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Ornithological Biography/Volume 1/Improvements in the Navigation of the Mississippi

IMPROVEMENTS IN THE NAVIGATION OF THE MISSISSIPPI.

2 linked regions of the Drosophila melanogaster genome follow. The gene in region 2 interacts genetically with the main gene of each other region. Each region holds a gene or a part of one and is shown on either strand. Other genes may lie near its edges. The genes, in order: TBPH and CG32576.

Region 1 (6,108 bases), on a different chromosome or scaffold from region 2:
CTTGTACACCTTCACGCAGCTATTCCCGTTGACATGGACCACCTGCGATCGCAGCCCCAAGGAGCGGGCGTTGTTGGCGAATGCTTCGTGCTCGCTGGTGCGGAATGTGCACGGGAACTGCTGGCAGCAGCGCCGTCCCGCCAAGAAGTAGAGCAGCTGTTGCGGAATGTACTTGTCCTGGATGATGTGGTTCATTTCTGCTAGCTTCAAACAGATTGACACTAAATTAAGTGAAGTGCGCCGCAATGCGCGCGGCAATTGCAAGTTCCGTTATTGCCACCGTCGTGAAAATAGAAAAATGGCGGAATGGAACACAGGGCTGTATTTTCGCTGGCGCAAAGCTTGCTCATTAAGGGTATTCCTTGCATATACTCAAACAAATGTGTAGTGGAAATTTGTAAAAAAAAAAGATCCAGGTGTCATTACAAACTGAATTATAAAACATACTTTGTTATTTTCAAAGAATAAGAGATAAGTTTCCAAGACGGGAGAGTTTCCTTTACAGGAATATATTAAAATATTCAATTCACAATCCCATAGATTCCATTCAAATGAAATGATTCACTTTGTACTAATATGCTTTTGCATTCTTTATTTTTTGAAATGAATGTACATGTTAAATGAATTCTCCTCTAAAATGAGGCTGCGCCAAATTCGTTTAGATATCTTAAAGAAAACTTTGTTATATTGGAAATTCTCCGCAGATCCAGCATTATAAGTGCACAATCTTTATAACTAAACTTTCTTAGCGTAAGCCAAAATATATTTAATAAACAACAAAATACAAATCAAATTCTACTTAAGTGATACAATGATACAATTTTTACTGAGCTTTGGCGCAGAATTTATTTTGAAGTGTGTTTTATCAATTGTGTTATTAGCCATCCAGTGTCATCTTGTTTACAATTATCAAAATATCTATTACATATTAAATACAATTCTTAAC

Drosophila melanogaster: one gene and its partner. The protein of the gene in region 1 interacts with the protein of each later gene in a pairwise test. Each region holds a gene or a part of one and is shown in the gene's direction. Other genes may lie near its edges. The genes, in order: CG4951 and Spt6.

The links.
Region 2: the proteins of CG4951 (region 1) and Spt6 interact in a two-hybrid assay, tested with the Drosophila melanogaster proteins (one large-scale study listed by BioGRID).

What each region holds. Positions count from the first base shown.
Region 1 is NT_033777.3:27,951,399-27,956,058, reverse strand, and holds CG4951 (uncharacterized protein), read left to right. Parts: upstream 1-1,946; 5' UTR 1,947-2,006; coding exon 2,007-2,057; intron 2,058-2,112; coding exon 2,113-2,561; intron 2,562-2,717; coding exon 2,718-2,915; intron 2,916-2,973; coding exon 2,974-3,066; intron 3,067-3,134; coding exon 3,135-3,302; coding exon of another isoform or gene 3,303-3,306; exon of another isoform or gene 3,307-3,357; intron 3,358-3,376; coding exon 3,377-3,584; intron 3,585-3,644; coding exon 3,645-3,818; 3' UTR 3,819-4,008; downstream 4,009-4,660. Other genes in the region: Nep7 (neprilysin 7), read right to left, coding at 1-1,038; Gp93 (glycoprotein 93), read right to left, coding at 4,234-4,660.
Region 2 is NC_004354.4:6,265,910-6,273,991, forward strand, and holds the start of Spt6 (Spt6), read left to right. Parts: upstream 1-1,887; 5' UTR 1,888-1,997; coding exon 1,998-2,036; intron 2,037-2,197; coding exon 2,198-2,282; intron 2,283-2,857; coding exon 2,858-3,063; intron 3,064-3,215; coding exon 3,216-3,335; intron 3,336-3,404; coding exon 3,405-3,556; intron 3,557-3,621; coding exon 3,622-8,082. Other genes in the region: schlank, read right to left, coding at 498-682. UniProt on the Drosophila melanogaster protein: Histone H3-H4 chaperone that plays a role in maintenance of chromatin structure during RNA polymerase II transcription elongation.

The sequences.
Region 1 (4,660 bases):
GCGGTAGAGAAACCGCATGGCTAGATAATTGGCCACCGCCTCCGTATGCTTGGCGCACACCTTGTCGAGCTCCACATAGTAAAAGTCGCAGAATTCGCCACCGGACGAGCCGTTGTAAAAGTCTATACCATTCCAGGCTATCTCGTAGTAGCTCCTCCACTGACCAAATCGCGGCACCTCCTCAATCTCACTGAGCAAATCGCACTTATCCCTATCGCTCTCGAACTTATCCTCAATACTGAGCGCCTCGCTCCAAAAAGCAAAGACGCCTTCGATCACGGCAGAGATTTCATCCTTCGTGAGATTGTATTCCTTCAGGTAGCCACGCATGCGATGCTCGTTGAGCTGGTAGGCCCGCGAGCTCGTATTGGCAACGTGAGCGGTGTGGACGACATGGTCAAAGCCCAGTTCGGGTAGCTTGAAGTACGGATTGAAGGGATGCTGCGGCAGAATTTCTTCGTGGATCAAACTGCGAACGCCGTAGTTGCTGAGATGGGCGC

I have so frequently spoken of the Mississippi, that an account of the progress of navigation on that extraordinary stream may be interesting even to the student of nature. I shall commence with the year 1808, at which time a great portion of the western country, and the banks of the Mississippi River, from above the City of Natchez particularly, were little more than a waste, or, to use words better suited to my feelings, remained in their natural state. To ascend the great stream against a powerful current, rendered still stronger wherever islands occurred, togegether with the thousands of sand-banks, as liable to changes and shiftings as the alluvial shores themselves, which at every deep curve or bend were seen giving way, as if crushed down by the weight of the great forests that everywhere reached to the very edge of the water, and falling and sinking in the muddy stream, by acres at a time, was an adventure of no small difficulty and risk, and which was rendered more so by the innumerable logs, called sawyers and planters, that everywhere raised their heads above the water, as if bidding defiance to all intruders. Few white inhabitants had yet marched towards its shores, and these few were of a class little able to assist the navigator. Here and there a solitary encampment of native Indians might be seen, but its inmates were as likely to prove foes as friends, having from their birth been made keenly sensible of the encroachments of the white men upon their lands.